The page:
Sunday, February 24, 2008


After yesterday's library blues-shuffle, I decided to post something more pleasant for today-- a drift of snowdrops down the street in my neighbor's yard:

I don't know if the snowdrops I planted last fall will come up this spring, as they take awhile to establish themselves, but I hope for such abundance in the years to come. Lucia's "Little One" is named Snowdrop, and so she especially likes to see the flowers now. In the meantime, I plunked down two clumps of snowdrops from the plant nursery, just to have them:

The crocuses Bede and I planted are popping up everywhere, and that makes us glad. Of course, the weeds are popping up, too, but I've been more kindly disposed toward them ever since my mom pointed out that weeds bring the soil nutrients up toward the surface. Besides, digging them out loosens up the soil. I do wish that our bluebells were of the lovely variety such as Blogapotamus enjoys in her bluebell woods, and not an invasive weedy hybrid.


Yorkshire Pudding said...

Spring has sprung late
In Washington State...
(The first two lines of a poem but I am too lazy to write the rest of it - why don't you do it?)

Lone Star Ma said...

Lovely gardens.

Alkelda the Gleeful said...

YP:... Um, "O to be in England, now that April's there?" Nope, already taken!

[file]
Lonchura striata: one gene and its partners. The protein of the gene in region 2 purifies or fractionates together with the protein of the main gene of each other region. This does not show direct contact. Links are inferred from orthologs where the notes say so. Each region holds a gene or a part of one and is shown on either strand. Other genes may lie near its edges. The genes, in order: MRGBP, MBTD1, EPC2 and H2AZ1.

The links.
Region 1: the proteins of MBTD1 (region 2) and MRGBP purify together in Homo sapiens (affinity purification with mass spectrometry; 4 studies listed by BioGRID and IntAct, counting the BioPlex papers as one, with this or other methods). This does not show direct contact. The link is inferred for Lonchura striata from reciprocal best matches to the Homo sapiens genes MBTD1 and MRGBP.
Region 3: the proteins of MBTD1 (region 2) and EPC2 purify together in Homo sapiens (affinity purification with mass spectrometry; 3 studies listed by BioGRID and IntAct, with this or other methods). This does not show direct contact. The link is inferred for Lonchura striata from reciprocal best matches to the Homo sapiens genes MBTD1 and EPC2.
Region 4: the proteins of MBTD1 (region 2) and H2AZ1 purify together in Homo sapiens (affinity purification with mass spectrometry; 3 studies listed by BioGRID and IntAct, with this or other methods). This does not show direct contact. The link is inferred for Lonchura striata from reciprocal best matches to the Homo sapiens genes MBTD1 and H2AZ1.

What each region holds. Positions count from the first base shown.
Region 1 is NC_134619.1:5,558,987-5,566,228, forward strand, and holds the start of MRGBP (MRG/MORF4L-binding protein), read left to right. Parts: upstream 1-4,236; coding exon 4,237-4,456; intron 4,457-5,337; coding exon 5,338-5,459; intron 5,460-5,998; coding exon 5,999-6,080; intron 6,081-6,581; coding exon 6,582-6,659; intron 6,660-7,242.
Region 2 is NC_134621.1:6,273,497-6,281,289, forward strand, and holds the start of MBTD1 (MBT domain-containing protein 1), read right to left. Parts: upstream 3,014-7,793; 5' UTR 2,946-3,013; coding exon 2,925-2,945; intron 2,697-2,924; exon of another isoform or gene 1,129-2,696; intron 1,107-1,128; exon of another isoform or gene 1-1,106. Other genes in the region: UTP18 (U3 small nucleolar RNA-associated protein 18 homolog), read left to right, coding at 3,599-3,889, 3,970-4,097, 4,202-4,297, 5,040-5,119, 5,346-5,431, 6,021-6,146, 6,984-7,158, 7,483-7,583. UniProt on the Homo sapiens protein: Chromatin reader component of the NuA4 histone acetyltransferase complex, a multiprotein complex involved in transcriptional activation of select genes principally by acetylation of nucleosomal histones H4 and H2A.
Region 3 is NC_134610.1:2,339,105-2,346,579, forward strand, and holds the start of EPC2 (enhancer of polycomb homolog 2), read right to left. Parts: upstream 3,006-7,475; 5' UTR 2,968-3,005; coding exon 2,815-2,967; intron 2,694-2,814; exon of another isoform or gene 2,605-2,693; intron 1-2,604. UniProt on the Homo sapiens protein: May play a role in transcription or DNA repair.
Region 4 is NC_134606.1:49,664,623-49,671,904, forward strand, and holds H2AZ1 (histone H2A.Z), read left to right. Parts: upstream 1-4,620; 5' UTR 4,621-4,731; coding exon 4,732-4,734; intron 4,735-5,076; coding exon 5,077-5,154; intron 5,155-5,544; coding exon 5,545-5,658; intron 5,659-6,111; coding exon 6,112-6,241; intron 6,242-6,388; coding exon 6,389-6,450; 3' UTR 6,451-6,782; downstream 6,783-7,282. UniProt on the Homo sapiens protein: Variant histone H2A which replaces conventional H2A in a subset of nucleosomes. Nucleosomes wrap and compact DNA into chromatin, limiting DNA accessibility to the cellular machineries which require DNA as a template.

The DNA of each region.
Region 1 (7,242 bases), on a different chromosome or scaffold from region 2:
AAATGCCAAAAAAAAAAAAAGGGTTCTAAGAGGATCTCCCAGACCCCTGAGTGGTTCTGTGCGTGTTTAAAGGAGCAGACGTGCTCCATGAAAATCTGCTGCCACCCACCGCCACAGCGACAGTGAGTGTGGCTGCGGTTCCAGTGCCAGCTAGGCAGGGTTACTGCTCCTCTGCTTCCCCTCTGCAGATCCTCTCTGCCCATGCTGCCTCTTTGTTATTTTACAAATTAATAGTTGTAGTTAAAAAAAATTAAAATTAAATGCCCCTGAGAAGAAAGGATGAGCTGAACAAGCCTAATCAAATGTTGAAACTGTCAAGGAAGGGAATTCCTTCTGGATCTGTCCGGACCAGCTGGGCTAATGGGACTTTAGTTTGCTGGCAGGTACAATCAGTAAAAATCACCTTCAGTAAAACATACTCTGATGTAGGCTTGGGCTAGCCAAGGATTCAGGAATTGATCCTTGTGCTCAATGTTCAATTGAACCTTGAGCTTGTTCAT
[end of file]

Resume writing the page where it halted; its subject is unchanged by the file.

LSM: I wish you could see what's already going on around here. It's a lovely part of the country.

Cloudscome said...

What a lovely spring post! Thank you for cheering me up on the dreary afternoon of cold rain.

blogapotamus said...

April in England can be quite a mixed, slushy, muddy bag. You can have days of glorious sunshine and mild temperatures wherein you can enjoy the spectacular spring blooms, or equally, you can spend the whole month indoors while watching your garden float away. At the moment, we've had exceptional weather this winter; lots of sunshine. The cherry trees are already in full bloom.

The bluebells here are something else. I'm looking forward to this spring when I can get pictures of the Prawn toddling around in them. :) What we call bluebells in the States are quite prolific over here too and are known as "grape hyacinths".

Alkelda the Gleeful said...

Blogapotamus: Are these the grape hyacinths of which you speak:

If so, I just love 'em. Last year, I bought them mixed in with wee jonquils at the Tulip festival, and hope they bloom again this year.